Barth’s treatment of the practice of theological ethics’ is the topic of Nimmo’s fourth chapter. Here, the injunction “that the ethical agent focus on remaining radically open to the command of God and its ever-new demands and possibilities” (62) is central. Although this openness “must be constantly renewed” (63) and “is a matter of prayer,” Barth does not neglect “the past experience and knowledge and activity of the ethical agent” (64). Indeed, Nimmo suggests that Barth sees this history as
the formation of a creaturely habitus which builds upon past perseverance in the necessary openness of ethical encounter, in order to determine the best present practice of theological ethics and in anticipation of the further ethical reflection of the future. (65)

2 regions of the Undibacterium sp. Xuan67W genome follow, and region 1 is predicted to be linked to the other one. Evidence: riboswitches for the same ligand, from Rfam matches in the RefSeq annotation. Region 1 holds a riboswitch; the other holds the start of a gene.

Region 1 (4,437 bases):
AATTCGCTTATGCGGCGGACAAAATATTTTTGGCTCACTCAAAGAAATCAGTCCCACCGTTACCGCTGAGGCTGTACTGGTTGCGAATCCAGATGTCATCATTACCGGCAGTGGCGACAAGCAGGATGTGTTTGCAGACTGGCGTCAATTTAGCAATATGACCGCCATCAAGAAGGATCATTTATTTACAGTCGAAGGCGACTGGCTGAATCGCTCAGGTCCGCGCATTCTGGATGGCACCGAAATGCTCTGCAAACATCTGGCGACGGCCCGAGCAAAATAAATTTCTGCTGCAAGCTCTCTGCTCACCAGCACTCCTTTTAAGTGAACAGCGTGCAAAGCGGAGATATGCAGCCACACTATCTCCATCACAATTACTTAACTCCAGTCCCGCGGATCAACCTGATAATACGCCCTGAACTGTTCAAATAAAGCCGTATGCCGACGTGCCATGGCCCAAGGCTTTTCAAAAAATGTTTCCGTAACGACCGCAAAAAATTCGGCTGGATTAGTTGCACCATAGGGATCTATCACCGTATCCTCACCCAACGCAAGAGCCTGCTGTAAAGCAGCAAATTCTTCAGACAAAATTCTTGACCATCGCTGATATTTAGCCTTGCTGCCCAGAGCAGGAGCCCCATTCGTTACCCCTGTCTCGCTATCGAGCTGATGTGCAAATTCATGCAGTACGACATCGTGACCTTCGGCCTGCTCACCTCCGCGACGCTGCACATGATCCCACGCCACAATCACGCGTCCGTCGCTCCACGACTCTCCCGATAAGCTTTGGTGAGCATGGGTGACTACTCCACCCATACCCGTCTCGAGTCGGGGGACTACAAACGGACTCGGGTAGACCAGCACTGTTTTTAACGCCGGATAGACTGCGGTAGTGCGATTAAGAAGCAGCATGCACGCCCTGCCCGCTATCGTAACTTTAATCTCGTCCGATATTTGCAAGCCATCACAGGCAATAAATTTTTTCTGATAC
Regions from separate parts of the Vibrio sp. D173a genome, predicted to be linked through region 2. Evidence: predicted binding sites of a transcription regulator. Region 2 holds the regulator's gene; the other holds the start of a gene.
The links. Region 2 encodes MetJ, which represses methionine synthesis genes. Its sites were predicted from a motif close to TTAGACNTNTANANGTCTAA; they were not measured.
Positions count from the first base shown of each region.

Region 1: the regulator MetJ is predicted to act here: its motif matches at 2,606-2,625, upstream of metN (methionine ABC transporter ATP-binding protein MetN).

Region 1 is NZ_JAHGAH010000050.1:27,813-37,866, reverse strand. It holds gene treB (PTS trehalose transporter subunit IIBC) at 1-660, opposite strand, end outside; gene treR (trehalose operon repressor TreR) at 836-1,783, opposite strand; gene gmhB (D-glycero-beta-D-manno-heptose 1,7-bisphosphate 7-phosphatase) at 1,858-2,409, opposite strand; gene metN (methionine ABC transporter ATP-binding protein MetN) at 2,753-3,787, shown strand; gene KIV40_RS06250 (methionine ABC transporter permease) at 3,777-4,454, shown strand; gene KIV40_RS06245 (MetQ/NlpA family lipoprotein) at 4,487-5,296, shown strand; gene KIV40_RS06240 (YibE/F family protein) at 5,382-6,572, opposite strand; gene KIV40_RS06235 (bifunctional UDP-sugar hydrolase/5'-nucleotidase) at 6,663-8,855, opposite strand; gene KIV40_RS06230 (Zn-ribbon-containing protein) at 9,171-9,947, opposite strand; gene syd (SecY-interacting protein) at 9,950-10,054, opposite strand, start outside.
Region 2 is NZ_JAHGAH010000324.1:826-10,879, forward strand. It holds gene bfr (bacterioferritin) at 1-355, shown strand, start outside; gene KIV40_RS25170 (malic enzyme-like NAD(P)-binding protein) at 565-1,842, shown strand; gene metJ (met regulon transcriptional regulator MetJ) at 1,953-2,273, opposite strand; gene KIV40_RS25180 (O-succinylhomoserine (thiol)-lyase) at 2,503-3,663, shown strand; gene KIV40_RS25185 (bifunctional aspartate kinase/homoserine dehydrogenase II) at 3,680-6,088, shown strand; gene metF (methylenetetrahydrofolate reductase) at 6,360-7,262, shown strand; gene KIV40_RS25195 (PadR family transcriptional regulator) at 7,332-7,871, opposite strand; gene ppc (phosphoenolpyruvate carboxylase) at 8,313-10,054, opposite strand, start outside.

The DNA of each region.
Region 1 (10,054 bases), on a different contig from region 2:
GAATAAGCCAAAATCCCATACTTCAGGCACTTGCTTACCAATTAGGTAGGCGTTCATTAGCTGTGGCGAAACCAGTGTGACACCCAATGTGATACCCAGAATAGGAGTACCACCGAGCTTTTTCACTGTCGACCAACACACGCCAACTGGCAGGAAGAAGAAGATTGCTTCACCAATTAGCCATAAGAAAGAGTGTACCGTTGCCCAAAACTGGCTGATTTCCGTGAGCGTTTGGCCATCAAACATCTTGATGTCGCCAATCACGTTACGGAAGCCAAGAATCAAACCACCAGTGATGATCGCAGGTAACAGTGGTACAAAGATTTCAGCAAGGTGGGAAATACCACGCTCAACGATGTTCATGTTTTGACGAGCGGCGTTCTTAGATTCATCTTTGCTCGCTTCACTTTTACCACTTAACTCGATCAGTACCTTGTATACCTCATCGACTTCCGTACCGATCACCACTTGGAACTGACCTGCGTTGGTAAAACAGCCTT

The church, in addition to Scripture, has an “important yet circumscribed” (68) role, possessing an actualistically conceived mediate and relative ethical authority by providing the context for ethical reflection. Indeed, the church is “an ethical agent” (72). After defending Barth’s practice of theological ethics from the charge that he fails to engage the empirical and that his conception of God’s command is ambiguous, Nimmo turns to criticisms of Barth’s ecclesiology. An important and beneficial aspect of Barth’s ecclesiology is that it “frees the Church to be the true Church,” that is, “to be truly human” and “to conceive of God as truly God” (81). Barth is confident that God acts within the church, but “the relationship in which obedience and moral formation are primarily located is the relationship between the ethical agent and the living God within the context of the Church and not the relationship between her and the church” (82-3).